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Software-defined networking to become $8 billion market


It’s the latest buzzworthy technology trend, and according to research firm IDC Corp. the worldwide software-defined networking (SDN) market will hit over $8 billion by 2018.

IDC says SDN is gaining ground as the data centre networking standard of choice in the enterprise and cloud service provider markets, and the worldwide SDN market is expected to grow from $960 million in 2014 to over $8 billion by 2018 with a robust CAGR of 89.4 per cent. The forecast includes in-use physical network infrastructure, controller and network-virtualization software, SDN network and security services and related applications and SDN-related professional services.

IDC sees SDN emerging as a key driver for innovation and change in the networking market as several trends converge, including the growth of cloud applications and services, a focus on converged infrastructures, lessons learned from server virtualization and increased demand for a flexible network to support cloud, mobility, Big Data, and Internet of Things applications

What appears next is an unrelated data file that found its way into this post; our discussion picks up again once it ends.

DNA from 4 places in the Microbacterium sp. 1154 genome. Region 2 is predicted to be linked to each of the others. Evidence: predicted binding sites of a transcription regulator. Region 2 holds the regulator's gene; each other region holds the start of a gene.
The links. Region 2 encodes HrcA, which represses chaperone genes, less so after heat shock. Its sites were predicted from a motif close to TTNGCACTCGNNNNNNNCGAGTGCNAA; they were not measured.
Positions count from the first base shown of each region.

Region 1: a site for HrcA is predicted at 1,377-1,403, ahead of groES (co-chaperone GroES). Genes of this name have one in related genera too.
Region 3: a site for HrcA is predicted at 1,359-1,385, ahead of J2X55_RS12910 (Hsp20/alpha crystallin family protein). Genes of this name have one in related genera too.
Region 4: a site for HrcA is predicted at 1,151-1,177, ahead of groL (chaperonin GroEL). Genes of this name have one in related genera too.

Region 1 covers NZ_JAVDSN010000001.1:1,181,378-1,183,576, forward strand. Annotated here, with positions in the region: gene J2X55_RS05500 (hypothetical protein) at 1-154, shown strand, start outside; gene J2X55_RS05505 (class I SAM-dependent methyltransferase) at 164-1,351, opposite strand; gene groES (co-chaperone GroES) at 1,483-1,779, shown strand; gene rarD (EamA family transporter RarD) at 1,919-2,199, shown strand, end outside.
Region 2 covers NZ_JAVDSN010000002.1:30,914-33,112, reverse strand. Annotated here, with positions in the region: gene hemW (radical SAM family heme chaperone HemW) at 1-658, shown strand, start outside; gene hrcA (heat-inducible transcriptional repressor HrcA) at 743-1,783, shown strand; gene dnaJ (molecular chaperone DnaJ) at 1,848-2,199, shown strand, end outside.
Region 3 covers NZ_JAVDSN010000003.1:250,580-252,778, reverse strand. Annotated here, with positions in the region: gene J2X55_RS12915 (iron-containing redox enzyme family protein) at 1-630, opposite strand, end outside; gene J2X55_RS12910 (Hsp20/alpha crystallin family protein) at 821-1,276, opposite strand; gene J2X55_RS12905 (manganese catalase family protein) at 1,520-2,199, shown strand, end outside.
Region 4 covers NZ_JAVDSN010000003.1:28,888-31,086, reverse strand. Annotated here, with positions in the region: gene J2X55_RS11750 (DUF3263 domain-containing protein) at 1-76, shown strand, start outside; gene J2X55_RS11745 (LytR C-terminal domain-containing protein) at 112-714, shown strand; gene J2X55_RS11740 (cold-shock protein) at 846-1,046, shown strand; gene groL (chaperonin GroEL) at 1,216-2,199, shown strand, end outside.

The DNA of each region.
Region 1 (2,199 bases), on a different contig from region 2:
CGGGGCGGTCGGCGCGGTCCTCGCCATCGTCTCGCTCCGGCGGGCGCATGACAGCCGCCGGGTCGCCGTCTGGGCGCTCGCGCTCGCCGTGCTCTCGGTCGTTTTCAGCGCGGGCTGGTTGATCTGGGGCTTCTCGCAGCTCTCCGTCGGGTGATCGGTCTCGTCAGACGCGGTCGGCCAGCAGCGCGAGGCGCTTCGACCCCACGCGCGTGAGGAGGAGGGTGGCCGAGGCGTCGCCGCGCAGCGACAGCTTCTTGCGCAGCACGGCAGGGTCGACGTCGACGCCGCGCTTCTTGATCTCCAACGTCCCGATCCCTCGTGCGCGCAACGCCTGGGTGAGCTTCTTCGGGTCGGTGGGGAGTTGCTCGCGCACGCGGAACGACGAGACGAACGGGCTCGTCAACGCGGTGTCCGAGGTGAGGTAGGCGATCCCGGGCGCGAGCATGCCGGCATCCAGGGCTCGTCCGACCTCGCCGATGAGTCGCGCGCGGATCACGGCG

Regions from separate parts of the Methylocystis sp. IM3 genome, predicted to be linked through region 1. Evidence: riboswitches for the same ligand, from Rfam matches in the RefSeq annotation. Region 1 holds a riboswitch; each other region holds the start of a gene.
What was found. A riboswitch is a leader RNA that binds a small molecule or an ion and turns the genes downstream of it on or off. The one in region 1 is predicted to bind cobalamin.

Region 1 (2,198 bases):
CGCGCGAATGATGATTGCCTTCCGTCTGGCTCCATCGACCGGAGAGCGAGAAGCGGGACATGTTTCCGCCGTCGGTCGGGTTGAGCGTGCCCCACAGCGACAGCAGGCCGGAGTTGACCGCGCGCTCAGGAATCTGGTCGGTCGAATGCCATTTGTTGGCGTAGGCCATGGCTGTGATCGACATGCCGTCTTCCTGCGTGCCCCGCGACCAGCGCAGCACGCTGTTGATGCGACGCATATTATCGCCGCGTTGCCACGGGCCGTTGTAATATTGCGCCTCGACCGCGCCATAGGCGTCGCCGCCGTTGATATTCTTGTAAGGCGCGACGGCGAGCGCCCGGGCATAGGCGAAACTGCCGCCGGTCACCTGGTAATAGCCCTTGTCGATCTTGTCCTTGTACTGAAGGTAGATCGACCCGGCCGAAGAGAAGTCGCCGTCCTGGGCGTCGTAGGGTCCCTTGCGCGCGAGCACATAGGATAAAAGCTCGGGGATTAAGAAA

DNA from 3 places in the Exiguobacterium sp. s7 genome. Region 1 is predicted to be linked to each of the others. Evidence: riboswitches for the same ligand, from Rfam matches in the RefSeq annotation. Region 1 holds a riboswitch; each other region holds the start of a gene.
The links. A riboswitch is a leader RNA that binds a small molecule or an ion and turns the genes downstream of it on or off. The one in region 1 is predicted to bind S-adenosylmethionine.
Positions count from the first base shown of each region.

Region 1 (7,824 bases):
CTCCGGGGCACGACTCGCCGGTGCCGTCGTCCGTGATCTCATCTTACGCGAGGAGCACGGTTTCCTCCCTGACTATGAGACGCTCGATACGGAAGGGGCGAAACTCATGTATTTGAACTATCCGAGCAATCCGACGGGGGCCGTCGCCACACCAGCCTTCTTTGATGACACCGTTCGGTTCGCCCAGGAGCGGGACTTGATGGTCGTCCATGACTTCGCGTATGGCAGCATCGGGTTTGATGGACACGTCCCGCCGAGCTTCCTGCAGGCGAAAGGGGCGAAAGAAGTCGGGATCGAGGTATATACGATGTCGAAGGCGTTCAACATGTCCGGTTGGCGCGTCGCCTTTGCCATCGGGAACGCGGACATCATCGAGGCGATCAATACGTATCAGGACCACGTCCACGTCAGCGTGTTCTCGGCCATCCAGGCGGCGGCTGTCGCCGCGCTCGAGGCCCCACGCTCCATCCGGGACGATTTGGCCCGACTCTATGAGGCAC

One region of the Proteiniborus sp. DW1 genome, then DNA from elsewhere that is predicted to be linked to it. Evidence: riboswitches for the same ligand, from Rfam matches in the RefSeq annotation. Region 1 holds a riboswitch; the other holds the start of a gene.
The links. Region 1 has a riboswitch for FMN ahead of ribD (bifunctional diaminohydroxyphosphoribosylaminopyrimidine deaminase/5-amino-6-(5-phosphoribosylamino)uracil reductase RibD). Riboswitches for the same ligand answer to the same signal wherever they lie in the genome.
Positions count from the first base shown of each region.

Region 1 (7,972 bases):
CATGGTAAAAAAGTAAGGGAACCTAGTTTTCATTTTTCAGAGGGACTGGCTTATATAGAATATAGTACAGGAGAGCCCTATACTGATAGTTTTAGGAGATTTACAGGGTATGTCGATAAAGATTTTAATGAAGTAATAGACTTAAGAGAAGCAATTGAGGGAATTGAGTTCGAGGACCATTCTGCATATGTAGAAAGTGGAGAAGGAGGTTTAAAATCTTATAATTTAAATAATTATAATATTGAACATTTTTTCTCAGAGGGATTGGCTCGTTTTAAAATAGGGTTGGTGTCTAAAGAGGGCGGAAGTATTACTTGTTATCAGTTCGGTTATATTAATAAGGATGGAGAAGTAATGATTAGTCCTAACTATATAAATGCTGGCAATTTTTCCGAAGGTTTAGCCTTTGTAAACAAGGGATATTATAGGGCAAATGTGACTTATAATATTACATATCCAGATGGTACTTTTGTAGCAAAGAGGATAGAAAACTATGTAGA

“SDN is taking center stage among innovative approaches to some of the networking challenges brought about by the rise of the 3rd Platform, particularly virtualization and cloud computing,” said Rohit Mehra, vice-president, network infrastructure at IDC. “With SDN’s growing traction in the data centre for cloud deployments, enterprise IT is beginning to see the value in potentially extending SDN to the WAN and into the campus to meet the demand for more agile approaches to network architecture, provisioning, and operations.”

Use cases for SDN that IDC sees driving adoption include web scaling for hosting/public cloud providers, private/hybrid cloud deployments, network programmability/customization and security applications.

“The 2014 through 2016 period will be a significant launch point for SDN in the enterprise, with significant growth opportunities for both enterprise-focused SDN infrastructure and cloud service providers,” said Brad Casemore, research director for data centre networks with IDC, in a statement.